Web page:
Seizing the MomentPrinter Friendly Version
Many lawyers map out their career plans with precision. They know exactly what kind of law they want to practice almost from the minute they begin law school. Christina Sanford ’00, a Root-Tilden-Kern Public Interest Scholar, thought she knew, too.
“I had one main goal: I wanted to work in public policy on child welfare and poverty issues,” said the Law Women’s 2011 Alumna of the Year in an interview before she accepted the award. The international arena wasn’t part of that plan. But after serving as a summer intern at the State Department, she was offered a spot as an attorney/adviser in the Office of the Legal Adviser at the U.S. Department of State a year out of law school. “She was a self-described U.S. policy wonk,” says her NYU Law roommate Carrie Syme ’00. “So ending up in the State Department surprised her a little bit. But I think she quickly realized that it’s all part of the same commitment to public service.”
Sanford started on Monday, September 10, 2001, expecting her job responsibilities to be a mixture of management and regulatory work, such as dealing with what allowances foreign-service officers are legally eligible for. “The first day was pretty quiet,” she told the audience at the award reception. “It got considerably busier.”
When the second plane hit the tower, Sanford remembers, she was getting her badge. The nature of her job changed instantly. During the year that followed, she spent a majority of her time coordinating embassy evacuations. Since then she has helped establish the Office of the U.S. Global AIDS Coordinator, worked on the State Department’s 9/11 task force, advised the newly appointed government in Baghdad in 2004 through the transition to the nation’s first democratically elected government, and most recently helped Sudan figure out how to handle the upcoming secession of southern Sudan. “It’s not your typical legal job,” she admits candidly. “But I can’t think of a better job or one that has given me more opportunities.”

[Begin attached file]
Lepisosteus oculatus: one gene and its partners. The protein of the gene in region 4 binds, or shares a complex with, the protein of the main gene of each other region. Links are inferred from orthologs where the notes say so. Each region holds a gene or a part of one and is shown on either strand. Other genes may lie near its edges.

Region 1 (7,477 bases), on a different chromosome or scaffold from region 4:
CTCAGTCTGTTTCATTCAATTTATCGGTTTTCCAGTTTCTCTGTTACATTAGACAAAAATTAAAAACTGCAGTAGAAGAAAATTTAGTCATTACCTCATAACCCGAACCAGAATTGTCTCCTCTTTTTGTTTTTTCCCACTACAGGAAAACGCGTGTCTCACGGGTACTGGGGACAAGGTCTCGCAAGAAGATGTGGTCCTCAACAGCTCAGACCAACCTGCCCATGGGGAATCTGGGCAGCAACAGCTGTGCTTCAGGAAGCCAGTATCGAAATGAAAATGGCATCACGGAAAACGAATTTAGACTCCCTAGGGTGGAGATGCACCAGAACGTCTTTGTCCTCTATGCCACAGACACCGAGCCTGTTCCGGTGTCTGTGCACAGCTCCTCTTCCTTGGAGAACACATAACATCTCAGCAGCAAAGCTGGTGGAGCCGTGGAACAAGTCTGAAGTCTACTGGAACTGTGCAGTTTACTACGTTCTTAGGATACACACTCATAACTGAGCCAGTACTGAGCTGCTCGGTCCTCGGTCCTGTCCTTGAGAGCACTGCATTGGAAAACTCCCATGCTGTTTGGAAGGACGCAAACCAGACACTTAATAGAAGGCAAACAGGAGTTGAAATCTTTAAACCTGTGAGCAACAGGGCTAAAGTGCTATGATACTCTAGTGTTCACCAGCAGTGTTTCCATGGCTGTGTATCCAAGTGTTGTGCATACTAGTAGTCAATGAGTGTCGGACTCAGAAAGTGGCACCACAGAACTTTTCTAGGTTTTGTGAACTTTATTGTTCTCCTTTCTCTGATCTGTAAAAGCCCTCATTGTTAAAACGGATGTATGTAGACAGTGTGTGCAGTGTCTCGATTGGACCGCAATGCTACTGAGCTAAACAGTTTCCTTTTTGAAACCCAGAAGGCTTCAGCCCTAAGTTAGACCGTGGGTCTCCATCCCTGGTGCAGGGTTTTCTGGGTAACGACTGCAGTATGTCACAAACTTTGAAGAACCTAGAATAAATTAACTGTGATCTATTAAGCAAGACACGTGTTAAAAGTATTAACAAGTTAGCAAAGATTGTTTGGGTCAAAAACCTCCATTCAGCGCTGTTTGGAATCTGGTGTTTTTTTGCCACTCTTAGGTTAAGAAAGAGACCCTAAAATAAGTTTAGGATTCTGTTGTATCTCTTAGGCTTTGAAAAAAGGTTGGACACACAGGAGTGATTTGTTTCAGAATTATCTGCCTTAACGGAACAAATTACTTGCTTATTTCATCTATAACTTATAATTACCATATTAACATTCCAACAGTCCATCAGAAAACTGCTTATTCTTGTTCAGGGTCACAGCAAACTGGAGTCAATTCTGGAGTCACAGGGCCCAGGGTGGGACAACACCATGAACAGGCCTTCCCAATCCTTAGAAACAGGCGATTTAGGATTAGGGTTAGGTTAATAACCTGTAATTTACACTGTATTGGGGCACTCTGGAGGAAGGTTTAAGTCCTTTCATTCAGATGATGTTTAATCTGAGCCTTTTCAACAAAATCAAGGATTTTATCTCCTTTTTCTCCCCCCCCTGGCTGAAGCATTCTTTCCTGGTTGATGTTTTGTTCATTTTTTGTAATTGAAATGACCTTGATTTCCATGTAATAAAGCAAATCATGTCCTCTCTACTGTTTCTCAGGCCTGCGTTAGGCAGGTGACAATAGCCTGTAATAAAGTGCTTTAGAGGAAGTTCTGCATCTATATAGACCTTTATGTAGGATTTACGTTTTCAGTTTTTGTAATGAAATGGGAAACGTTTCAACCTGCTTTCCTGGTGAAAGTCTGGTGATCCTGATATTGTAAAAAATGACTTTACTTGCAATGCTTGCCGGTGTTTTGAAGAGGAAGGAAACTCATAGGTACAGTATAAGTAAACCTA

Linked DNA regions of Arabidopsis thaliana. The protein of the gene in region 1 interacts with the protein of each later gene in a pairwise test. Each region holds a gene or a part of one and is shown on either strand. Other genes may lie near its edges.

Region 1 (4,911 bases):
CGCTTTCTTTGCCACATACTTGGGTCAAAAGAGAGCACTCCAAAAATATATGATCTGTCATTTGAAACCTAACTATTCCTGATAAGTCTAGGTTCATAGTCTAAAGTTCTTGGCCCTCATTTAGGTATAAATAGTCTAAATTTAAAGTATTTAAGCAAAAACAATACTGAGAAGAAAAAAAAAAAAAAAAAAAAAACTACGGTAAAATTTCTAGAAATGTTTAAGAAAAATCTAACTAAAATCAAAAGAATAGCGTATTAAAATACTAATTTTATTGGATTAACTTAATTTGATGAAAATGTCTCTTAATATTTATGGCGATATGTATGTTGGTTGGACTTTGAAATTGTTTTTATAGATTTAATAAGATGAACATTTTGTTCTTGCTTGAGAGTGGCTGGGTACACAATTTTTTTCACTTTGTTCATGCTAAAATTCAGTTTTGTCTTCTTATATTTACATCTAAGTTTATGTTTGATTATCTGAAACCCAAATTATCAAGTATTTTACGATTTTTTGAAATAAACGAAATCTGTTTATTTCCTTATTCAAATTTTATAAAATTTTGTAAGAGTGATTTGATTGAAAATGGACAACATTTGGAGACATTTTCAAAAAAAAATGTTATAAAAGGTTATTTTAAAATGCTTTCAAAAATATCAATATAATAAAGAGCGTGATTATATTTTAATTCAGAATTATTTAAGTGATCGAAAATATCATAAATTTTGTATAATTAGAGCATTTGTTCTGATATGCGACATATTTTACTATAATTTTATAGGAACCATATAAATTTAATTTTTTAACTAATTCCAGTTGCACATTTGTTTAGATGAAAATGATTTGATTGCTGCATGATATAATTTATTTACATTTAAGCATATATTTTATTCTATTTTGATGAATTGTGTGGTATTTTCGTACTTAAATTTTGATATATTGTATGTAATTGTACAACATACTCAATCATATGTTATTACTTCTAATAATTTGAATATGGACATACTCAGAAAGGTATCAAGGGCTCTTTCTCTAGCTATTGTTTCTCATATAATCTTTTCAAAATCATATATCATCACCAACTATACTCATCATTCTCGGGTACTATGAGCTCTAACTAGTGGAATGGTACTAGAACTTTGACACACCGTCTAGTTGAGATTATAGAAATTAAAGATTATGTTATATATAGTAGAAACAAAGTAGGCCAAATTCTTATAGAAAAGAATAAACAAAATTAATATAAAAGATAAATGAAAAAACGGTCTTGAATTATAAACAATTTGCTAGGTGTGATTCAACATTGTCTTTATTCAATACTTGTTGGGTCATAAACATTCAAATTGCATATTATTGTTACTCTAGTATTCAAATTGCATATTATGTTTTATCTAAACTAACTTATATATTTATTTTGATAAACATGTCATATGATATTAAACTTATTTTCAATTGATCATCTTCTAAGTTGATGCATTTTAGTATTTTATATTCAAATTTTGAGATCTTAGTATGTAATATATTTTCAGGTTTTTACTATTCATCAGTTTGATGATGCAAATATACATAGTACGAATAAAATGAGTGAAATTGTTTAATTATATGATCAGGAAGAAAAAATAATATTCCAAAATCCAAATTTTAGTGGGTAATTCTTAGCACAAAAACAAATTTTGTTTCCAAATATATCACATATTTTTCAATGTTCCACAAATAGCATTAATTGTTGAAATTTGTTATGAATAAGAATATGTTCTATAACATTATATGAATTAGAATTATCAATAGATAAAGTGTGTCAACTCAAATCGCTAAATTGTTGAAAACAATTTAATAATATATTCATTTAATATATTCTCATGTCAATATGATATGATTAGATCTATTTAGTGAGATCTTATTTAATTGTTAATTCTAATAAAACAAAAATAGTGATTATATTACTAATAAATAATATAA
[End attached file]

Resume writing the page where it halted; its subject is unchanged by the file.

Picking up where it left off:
The chances she has had would make a wistful globetrotter green with envy. In the first six months on the job, she traveled to New Delhi to help with evacuations at the embassy there and has since been to Ethiopia, Chad, Kenya, Iraq, and the Sudan, among other countries. Not bad for someone who grew up just outside of San Francisco, went to college in Arizona, and hadn’t ever applied for a passport. “Before I started at the State Department, I had never gone anywhere that required one,” she says.
Mindful of her responsibility to be discreet, Sanford, now 37, says that she has been able to have an impact on world events and how they unfold. “Watching things happen that you know you have contributed to—knowing that you’ve helped—is incredibly exciting and rewarding,” she says. She also loves the constantly changing nature of her job. State’s legal office moves the 170 attorneys in the department around every few years—and for Sanford that’s a good thing. “I may sound a bit like Pollyanna. But what I like most about this job is that I get to change jobs on a regular basis,” she says with a warm smile, tucking her long brown hair behind her ear. “We get to work on lots of different issues, and that lets you continue learning. It never goes stale.”
Not everything is always rosy, of course. Sanford had to live in a war zone in Iraq for a year, for example, where she rarely, if ever, ventured outside without a military escort. And she says the seeming paralysis caused by consensus-based decision making frustrates her. Nevertheless, Sanford considers herself lucky. “When I go to work, I deal with issues of law like how the Sudanese will be able to divide the wealth in the country between its two halves when the south secedes,” she says. “It’s human interest.”
And after all, helping people is pretty much what Sanford’s original goal boils down to. “Be prepared,” says the recipient of the 2006 Call to Service Medal awarded by the Partnership for Public Service, offering advice to today’s law students. “You could end up doing something completely different than you expect. But don’t close yourself off from the opportunity.” You very well might end up where you wanted to be after all.